TB (TUBERCULOSIS) VACCINATION

TB (tuberculosis) vaccination is used to prevent TB in children, adults, and babies who are at high risk of contracting the disease. It is an infectious disease that can be fatal if left untreated. It occurs after infection with the type of bacteria Mycobacterium tuberculosis. 

TB is a condition that mainly affects the lungs but can also cause injury to other organs. When an individual with active tuberculosis in the lungs speaks or coughs, it circulates in the air. Individuals located near may then inhale the bacterium and become infected. But even so, not everybody who gets tuberculosis becomes ill.

TB infections are classified into two types: latent or inactive and active infections. In instances of latent tuberculosis, an individual’s immune system can combat the bacteria and stop the disease from progressing. On the other hand, a person with latent tuberculosis has no signs and cannot transmit the disease to others.

Who Should Have The TB (tuberculosis) Vaccination?

Tuberculosis (TB) vaccination is only advised for babies, adults under the age of thirty-five, and children who are at risk of contracting TB. The vaccine must be administered only once in an entire life.

Children Aged One To Sixteen Years

Tuberculosis (TB) vaccination is advised for all adults and older children at threat of tuberculosis, including:

  • Children who have a higher risk of tuberculosis because they were not immunized.
  • Anybody under the age of 16 who has traveled from a TB-endemic region of the world.
  • Anybody under the age of 16 who lives with or is in close contact with somebody who has infectious tuberculosis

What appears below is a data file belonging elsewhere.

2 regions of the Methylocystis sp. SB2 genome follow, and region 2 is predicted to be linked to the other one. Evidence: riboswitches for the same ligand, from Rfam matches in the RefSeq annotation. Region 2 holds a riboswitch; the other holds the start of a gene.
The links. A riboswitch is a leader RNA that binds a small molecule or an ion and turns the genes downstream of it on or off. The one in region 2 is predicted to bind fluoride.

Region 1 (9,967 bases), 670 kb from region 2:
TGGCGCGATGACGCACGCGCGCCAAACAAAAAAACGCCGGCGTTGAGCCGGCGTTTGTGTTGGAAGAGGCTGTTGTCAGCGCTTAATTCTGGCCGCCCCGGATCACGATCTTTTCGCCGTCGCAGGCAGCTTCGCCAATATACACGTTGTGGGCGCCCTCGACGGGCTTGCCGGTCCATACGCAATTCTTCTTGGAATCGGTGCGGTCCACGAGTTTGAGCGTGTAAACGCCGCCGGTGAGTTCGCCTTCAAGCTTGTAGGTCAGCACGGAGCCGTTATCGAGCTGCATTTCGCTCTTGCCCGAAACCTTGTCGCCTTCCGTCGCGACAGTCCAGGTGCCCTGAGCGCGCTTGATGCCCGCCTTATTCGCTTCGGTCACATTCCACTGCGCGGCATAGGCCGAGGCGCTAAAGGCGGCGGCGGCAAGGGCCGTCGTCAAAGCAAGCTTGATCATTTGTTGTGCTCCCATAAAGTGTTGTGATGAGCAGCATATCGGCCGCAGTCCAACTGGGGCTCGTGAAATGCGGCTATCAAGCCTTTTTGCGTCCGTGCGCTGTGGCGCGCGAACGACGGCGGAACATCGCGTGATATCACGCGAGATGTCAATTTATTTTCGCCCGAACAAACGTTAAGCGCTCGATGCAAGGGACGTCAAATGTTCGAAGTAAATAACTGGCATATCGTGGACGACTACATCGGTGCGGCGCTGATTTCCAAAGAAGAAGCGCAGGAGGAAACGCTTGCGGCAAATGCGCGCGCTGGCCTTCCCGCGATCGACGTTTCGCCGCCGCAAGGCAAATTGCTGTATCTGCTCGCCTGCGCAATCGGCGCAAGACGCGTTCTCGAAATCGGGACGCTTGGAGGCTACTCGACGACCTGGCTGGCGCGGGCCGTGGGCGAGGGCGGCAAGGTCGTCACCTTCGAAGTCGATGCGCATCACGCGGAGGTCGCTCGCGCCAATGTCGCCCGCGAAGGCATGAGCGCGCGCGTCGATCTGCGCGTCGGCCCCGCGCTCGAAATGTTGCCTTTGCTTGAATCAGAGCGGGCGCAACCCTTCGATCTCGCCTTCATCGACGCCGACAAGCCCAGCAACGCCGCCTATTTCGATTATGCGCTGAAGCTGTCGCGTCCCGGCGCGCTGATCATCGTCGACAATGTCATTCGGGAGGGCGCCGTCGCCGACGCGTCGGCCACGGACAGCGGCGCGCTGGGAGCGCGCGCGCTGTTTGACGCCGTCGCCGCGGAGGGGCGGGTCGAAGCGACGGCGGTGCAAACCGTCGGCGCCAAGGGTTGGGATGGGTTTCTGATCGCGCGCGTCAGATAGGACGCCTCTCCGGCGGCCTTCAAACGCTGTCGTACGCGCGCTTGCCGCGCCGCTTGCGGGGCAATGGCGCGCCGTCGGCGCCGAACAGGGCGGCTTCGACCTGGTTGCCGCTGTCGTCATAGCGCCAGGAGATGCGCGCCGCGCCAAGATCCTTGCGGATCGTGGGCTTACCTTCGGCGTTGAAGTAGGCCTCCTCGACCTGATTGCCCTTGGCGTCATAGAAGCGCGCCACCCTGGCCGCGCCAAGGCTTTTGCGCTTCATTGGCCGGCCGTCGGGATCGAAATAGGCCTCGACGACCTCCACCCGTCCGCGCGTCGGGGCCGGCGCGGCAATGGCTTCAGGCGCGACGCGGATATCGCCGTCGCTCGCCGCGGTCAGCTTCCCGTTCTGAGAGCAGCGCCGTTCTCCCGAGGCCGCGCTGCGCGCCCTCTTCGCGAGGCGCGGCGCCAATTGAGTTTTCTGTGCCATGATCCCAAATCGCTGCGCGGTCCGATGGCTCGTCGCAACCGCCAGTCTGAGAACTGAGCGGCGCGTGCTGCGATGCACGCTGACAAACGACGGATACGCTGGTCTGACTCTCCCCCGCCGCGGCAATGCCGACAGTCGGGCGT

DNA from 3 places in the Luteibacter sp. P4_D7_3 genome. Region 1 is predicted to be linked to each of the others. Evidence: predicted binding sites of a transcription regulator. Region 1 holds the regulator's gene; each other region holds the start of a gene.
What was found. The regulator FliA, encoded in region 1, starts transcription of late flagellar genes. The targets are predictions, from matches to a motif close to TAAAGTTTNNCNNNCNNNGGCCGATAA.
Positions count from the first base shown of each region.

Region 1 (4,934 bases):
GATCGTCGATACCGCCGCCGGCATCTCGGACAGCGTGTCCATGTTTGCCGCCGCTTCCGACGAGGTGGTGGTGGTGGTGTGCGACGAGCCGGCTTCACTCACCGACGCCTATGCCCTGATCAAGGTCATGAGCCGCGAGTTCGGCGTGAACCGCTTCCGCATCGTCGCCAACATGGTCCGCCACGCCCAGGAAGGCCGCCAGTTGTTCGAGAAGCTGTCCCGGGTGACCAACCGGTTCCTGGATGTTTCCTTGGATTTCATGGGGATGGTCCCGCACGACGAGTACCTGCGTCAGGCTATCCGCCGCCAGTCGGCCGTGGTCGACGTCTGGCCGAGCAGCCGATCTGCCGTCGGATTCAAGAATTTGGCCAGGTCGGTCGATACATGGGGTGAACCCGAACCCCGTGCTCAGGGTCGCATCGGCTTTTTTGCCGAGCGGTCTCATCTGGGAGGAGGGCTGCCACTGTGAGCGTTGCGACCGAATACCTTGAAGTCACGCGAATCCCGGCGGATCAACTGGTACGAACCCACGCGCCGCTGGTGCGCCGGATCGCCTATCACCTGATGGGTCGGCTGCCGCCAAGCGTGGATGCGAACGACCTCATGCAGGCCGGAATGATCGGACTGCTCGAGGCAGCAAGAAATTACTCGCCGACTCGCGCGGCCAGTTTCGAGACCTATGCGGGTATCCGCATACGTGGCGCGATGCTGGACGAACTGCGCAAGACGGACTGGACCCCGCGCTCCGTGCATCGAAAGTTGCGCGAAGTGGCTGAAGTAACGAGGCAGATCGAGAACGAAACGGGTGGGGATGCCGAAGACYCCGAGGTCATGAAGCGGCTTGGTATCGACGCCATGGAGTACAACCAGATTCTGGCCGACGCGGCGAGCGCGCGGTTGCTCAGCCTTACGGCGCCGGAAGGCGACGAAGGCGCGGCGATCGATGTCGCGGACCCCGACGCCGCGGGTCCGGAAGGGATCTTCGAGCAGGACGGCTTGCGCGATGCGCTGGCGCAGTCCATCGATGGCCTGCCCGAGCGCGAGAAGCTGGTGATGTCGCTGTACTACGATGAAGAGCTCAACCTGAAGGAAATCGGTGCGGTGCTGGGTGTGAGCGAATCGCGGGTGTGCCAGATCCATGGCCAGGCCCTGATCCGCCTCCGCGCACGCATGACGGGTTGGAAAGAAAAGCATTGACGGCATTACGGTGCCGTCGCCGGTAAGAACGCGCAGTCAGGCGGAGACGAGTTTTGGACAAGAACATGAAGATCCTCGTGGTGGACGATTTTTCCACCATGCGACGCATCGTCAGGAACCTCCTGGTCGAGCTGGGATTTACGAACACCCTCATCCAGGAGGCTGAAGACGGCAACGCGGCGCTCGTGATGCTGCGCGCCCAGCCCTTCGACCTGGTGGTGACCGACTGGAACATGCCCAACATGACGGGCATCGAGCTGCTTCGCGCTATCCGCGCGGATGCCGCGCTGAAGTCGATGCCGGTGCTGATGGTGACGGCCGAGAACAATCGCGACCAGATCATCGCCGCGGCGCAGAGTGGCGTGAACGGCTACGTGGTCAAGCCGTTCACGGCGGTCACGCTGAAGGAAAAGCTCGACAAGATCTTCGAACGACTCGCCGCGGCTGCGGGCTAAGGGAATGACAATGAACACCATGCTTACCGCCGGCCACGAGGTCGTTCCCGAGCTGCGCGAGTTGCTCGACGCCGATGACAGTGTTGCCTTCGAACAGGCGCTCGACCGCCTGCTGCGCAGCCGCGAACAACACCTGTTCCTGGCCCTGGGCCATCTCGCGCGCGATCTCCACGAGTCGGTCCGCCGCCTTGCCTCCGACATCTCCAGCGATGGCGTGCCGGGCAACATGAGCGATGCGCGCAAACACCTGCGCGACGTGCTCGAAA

Babies

Tuberculosis (TB) vaccination is suggested for all newborns up to one year of age who:

  • Are born in regions of the UK where tuberculosis is prevalent.
  • Have a family who was conceived in a nation with a high TB prevalence.
  • Live with or have close contact with somebody who has infectious tuberculosis.

Adults Between The Ages Of 16 And 35

Tuberculosis (TB) vaccination is suggested for individuals aged 16 to 35 who are in danger of occupational TB exposure, such as:

  • Animal health staff and other workers, including abattoir laborers, who manage infected animals or pet materials.
  • Laboratory or health personnel who have direct interaction with TB patients or highly contaminated clinical samples and equipment.

The TB vaccination is a safety precaution that can aid in the transmission of the disease. By using a weaker strain of the bacterium, it helps to stimulate the immune system and aids in the prevention of future infections.

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